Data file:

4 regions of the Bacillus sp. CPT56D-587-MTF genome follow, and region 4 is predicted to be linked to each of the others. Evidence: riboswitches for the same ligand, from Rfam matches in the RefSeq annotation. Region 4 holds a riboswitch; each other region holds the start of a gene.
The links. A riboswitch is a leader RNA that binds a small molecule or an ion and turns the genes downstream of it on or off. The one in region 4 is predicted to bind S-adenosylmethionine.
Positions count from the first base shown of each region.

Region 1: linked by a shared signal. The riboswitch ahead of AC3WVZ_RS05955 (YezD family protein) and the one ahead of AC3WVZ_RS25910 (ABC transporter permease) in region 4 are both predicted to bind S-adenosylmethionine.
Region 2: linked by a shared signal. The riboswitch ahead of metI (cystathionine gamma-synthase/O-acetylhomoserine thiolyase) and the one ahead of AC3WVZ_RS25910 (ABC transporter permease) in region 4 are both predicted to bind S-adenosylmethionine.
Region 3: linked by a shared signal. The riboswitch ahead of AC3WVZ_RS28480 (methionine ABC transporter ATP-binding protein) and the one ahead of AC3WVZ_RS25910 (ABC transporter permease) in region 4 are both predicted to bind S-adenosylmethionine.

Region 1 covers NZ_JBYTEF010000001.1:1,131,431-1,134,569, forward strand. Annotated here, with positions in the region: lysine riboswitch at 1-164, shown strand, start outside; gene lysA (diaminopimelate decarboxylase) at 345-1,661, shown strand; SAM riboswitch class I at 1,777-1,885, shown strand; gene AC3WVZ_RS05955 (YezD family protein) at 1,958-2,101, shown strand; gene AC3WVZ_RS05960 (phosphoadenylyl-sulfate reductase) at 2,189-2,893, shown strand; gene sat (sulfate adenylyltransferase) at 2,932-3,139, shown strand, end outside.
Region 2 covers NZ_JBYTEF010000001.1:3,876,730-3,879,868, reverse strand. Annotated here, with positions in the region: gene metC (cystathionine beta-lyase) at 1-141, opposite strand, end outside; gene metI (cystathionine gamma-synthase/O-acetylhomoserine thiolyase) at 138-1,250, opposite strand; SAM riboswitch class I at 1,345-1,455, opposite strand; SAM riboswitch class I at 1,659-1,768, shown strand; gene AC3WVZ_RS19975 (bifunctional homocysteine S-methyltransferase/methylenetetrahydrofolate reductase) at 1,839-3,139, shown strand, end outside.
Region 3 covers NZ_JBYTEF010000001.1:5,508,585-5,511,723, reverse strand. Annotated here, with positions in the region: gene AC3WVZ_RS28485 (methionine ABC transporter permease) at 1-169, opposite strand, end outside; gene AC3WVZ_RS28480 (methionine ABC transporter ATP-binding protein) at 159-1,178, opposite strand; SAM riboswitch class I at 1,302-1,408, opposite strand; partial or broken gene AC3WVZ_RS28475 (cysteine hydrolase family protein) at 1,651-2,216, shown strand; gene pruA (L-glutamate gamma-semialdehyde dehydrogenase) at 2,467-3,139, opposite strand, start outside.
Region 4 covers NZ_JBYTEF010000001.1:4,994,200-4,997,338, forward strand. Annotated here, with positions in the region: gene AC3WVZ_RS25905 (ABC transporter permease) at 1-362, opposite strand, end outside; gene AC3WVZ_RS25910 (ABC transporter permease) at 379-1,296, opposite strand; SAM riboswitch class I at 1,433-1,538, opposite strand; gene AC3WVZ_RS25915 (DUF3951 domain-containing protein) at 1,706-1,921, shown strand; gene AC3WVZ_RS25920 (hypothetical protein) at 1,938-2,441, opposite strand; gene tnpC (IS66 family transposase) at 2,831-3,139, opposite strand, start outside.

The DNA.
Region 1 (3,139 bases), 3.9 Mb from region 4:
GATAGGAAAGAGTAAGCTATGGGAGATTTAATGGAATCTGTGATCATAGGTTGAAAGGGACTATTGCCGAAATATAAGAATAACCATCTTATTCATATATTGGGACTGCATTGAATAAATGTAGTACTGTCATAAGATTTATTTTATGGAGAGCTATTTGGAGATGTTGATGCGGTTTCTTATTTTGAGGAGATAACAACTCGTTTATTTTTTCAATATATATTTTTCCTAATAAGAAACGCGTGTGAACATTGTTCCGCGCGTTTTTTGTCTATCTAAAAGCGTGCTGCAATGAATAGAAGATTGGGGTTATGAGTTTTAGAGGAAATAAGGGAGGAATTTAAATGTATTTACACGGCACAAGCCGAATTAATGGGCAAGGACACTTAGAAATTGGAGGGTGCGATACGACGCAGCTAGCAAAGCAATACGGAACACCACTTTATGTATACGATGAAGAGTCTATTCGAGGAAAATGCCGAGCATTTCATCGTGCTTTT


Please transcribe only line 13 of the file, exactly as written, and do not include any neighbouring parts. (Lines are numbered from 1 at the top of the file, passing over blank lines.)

GATAGGAAAGAGTAAGCTATGGGAGATTTAATGGAATCTGTGATCATAGGTTGAAAGGGACTATTGCCGAAATATAAGAATAACCATCTTATTCATATATTGGGACTGCATTGAATAAATGTAGTACTGTCATAAGATTTATTTTATGGAGAGCTATTTGGAGATGTTGATGCGGTTTCTTATTTTGAGGAGATAACAACTCGTTTATTTTTTCAATATATATTTTTCCTAATAAGAAACGCGTGTGAACATTGTTCCGCGCGTTTTTTGTCTATCTAAAAGCGTGCTGCAATGAATAGAAGATTGGGGTTATGAGTTTTAGAGGAAATAAGGGAGGAATTTAAATGTATTTACACGGCACAAGCCGAATTAATGGGCAAGGACACTTAGAAATTGGAGGGTGCGATACGACGCAGCTAGCAAAGCAATACGGAACACCACTTTATGTATACGATGAAGAGTCTATTCGAGGAAAATGCCGAGCATTTCATCGTGCTTTT